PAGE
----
Pain interferes with walking in children with hEDS/HSD: Study

Walking assessments may yield better strategies for rehabilitation

Lindsey Shapiro, PhD avatar

by Lindsey Shapiro, PhD |

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Children with hypermobile Ehlers-Danlos syndrome (hEDS) and hypermobility spectrum disorder (HSD) who are in pain or anticipating pain show certain walking patterns, leading researchers to believe walking assessments may help to better understand clinical characteristics of the conditions and to develop coping strategies.

Compared with typically developing children, those with hEDS or HSD spend more time with their feet on the ground while walking, and their gaits varied more. Pain, particularly lower extremity pain, is a common complaint in hEDS.

People with hEDS, the most common type of Ehlers-Danlos syndrome, also tend to have overly mobile joints, frequent joint dislocations, soft and fragile skin, and spinal deformities (scoliosis). When symptoms overlap, HSD is diagnosed when hEDS has been ruled out.

“This work may elucidate pain-related gait changes in this population, and lead to better strategies for optimizing physical therapy and rehabilitation,” researchers wrote.

The study, “The association of pain with gait spatiotemporal parameters in children with hypermobile Ehlers-Danlos syndrome and hypermobility spectrum disorder,” was published in Gait & Posture.

Joint and muscle pain can interfere with motor control, affecting gait and increasing the risk of falls. Clumsiness and falling, which are common with HSD/hEDS, can interfere with physical activity, disrupting and harming quality of life. Gait variability is an indication of increased fall risk.

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Study investigates pain-gait link

The Wisconsin-based researchers wanted to study the relationship between pain and gait characteristics such as speed, step width, and stride length in children with hEDS or HSD. The study was reportedly the first of its kind.

They recruited 18 children, from 8 to 17 years old, with HSD or hEDS, along with 18 typically developing children, who served as a control group. Both groups had similar gender distribution, age, height, weight, and body mass index (a measure of body fat). All children underwent a gait analysis, involving walking at a self-selected speed down a 10-meter walkway at least 10 times.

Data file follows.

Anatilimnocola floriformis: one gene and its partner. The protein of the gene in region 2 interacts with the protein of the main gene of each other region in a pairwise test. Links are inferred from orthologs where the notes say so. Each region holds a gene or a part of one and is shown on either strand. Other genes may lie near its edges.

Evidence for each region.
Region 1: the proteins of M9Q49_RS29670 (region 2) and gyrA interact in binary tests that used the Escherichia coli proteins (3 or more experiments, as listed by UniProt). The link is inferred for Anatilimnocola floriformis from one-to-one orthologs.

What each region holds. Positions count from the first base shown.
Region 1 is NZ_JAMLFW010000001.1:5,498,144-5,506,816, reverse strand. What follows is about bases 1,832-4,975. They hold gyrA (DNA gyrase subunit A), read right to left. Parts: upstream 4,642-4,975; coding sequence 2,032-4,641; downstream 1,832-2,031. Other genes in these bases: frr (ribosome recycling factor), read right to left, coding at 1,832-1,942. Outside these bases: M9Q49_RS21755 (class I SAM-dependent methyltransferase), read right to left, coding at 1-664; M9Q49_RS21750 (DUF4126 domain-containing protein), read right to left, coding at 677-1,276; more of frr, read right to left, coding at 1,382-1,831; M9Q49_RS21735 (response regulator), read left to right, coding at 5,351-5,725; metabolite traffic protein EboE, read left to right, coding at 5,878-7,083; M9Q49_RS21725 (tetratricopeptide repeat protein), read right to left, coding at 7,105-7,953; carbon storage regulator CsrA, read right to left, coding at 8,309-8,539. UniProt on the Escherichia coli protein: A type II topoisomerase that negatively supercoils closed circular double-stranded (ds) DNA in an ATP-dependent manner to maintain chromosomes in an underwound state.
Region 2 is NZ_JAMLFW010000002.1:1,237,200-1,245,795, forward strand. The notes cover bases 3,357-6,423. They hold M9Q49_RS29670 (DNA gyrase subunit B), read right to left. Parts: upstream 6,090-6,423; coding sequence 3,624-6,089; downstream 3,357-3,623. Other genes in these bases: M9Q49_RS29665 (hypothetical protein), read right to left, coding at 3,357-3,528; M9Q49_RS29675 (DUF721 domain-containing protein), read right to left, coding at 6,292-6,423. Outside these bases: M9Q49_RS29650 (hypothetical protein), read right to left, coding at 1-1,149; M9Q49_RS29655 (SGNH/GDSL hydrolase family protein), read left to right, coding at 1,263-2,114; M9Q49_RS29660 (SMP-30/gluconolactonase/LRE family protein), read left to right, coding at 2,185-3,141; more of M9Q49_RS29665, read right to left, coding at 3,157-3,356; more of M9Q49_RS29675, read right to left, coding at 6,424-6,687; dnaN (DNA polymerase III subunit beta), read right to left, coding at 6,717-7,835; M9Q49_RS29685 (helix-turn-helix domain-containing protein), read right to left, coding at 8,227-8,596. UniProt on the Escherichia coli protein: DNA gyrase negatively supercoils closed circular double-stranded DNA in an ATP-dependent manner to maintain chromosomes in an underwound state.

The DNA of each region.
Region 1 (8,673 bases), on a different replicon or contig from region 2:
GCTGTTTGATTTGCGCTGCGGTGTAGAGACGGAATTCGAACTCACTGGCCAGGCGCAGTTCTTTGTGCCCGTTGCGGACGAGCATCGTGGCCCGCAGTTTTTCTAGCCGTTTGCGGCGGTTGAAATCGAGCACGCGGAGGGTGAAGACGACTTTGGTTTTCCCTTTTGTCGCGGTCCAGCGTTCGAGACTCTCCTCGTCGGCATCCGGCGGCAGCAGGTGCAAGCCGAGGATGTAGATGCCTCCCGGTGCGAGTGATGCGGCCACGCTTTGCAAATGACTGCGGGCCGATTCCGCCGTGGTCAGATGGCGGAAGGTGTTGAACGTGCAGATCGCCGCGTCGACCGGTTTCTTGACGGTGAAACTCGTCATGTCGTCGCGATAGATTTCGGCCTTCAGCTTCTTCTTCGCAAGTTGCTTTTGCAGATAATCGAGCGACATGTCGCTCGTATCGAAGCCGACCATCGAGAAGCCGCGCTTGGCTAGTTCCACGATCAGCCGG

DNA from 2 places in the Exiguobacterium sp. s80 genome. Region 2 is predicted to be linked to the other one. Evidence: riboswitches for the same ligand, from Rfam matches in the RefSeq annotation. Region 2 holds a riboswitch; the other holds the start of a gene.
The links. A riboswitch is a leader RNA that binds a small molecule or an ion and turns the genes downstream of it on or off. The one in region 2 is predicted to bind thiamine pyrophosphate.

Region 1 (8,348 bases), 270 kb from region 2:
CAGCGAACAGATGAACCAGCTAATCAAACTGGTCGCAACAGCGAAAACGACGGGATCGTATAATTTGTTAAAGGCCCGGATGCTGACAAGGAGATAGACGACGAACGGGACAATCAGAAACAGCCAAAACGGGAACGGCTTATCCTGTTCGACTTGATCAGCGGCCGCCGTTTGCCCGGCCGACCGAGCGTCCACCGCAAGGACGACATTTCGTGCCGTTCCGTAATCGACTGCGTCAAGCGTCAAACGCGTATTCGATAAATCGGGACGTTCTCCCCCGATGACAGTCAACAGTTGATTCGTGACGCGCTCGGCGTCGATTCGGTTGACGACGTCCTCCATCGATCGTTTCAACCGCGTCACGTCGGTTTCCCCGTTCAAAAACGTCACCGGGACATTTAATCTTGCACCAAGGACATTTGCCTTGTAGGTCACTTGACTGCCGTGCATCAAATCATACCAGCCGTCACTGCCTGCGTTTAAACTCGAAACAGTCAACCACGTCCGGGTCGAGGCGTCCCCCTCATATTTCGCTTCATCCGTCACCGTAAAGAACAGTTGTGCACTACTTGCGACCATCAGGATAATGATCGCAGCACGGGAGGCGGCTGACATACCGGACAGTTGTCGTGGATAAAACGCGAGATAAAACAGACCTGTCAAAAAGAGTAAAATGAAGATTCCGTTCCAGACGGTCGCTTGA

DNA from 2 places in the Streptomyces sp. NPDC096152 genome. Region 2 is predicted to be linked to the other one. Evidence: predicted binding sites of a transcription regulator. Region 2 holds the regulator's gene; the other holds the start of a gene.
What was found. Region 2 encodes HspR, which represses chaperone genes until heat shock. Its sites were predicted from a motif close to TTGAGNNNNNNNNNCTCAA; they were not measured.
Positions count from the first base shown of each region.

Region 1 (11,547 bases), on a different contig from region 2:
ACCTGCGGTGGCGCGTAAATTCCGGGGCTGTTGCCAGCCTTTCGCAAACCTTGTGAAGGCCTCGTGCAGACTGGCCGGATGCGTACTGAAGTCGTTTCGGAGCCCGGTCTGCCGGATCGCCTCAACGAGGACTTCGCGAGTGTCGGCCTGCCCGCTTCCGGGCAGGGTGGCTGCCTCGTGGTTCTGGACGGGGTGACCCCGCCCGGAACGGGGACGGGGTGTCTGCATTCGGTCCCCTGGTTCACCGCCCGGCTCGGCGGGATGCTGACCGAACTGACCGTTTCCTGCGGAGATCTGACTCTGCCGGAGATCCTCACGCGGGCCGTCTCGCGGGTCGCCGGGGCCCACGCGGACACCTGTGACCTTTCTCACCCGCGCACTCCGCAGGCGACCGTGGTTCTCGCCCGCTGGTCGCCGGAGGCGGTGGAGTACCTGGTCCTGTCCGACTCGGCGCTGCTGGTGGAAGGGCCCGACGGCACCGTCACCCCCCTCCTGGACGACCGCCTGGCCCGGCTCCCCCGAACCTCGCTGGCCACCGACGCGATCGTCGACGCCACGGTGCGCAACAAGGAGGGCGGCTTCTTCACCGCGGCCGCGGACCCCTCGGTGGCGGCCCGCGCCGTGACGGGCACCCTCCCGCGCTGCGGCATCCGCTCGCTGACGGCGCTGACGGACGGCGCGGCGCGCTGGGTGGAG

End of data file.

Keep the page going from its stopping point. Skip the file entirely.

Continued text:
The children with HSD or hEDS had longer stance times, meaning their feet were in contact with the ground longer during a step cycle, than the children in the control group. “We believe that increased percent stance time may be a result of gait adaptations due to pain to reduce gait instability to prevent falls,” the researchers wrote.

Other gait parameters, including stride length, stride time, gait speed, and step width, did not significantly differ between the two groups.

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Pain, gait vary with activity

The researchers also interviewed the children and gave them questionnaires related to pain interference and pain catastrophizing, or experiencing negative emotions or expectations about pain. The children with HSD or hEDS generally reported mild current pain levels and moderate pain-related catastrophic thinking. They reported mild pain interference related to general activities, mood, mobility, going to school, relations with others, and enjoyment of life, and moderate pain interference during sleep.

Current pain levels did not correlate with any aspects of gait, but those who reported less pain interference in relationships with others tended to have faster gaits.

Various pain factors did correlate with greater gait variability, which is linked to an increased risk of falls in older adults. Specifically, greater pain interference related to mobility and going to school was associated with higher variability in stride length. Pain interference with life enjoyment was associated with greater variability in stance time. In addition, a greater degree of pain catastrophizing was significantly linked to less variability in step width, or the distance between the two heels during a step.

“Despite the relatively small number of children, this study nevertheless identified significant correlations,” the researchers wrote. “A larger number of pediatric population in future studies may help to reveal other trends, relationships, and allow for subgroup analysis to identify high-risk groups that might benefit from more intensive early intervention.”

Future studies should also include children along a wider spectrum of pain, as the current study generally involved patients with only mild pain intensity, the team noted.